The importance of user-experience as a real differentiator

When the iPad first came out, the reaction was decidedly mixed. In fact, there was a big, collective head-scratch as people asked: "What's it for? Isn't it just a big iPod? Will it replace netbooks? Laptops? Mobile phones? None of the above?"

A year later, what the iPad is about is pretty clear: it's the user experience, stupid.

Financial institutions, particularly credit unions and community banks, have always striven to differentiate themselves through superior customer service. Well, in the new era of the iPad, the terms "customer service" and "user experience" are increasingly synonymous.

Customers like the service they get with community banks. But those same customers increasingly expect top-quality service via more than simply a telephone call, more even than what you can get through a great website. Great customer service in today's world requires all of the above.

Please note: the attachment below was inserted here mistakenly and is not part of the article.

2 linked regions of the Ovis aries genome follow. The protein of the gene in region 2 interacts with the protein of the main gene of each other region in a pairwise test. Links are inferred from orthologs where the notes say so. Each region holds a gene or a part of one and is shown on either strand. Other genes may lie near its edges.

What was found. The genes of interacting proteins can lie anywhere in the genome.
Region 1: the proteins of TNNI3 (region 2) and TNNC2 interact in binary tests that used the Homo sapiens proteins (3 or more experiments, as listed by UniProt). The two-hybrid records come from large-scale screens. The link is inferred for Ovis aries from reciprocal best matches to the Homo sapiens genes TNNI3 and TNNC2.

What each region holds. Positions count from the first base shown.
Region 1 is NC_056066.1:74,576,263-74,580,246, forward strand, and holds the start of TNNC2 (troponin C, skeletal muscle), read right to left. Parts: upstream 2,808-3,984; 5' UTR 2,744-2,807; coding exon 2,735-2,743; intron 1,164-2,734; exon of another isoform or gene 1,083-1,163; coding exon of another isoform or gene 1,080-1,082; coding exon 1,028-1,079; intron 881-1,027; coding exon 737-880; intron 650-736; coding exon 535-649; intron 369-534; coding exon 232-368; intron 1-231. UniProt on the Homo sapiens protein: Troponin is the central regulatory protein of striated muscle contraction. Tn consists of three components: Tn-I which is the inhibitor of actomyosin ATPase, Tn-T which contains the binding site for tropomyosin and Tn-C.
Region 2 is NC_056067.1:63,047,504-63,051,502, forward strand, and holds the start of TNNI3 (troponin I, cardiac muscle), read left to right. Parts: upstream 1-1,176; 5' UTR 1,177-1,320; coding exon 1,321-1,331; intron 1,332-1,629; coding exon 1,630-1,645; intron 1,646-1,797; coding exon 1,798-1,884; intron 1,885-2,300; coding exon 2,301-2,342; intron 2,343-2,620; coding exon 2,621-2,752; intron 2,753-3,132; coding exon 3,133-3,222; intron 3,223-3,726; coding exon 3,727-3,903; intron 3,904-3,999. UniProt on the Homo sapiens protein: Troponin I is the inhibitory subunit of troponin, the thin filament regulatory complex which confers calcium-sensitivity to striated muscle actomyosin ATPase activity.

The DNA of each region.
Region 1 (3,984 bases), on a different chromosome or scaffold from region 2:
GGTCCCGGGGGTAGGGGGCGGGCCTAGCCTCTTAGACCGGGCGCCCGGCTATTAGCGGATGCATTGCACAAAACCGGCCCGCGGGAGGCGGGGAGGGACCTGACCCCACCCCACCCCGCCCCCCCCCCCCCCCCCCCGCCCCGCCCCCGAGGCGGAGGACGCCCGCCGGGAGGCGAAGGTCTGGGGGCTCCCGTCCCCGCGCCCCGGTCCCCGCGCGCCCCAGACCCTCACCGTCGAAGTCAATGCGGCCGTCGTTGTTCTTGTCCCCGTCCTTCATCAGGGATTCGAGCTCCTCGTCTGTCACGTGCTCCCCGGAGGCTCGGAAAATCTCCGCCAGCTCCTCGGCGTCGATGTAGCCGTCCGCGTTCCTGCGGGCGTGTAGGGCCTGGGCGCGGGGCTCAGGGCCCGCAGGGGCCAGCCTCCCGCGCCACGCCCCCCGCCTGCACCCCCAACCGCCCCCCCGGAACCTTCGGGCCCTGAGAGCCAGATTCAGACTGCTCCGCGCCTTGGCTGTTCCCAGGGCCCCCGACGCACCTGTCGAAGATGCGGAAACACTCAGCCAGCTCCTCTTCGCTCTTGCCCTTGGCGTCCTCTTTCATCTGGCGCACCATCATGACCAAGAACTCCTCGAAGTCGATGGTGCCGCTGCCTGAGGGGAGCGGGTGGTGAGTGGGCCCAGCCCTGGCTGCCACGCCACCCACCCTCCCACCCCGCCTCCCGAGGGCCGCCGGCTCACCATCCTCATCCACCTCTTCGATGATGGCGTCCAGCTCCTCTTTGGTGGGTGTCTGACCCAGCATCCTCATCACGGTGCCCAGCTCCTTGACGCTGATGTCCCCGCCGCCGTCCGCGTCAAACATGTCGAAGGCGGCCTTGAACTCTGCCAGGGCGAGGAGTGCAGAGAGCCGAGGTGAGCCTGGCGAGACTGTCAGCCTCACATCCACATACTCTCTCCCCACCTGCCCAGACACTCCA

Forrester Research estimates 24.1 million tablets will be sold in 2011 – and fully one fourth of all iPad users are expected to be over 55. Everyone will increasingly turn to apps on their tablets to do their banking.

Why? The user experience.

Frankly, it's a move we should have expected from Apple. After all, it's not like the iPhone makes clearer calls than other smartphones; Apple's laptops aren't smaller or quicker; its software doesn't have more features.

No, the reason Apple has sold over 15 million iPads is pretty simple: the iPad revolutionized the user experience.

Take filling out a loan application, for example. It can be a tedious experience. Few people in their right mind actually enjoy doing it on the computer, much less in person. And try scrolling through a 14-page document with all the requisite forms and info requests on your smartphone. Sorry, not going to happen.

The tablet, in contrast, has the potential to dramatically improve that experience. User interfaces that currently exist online can be transferred to a device like the iPad with relative ease.

And if you don't think the improvement in user experience is revolutionary - well, then you probably haven't spent enough time kicking back on your sofa with your iPad. Over 15 million users have already made the jump, and Gartner estimates the total tablet market will be 208 million by 2014. Now is not the time to be left behind.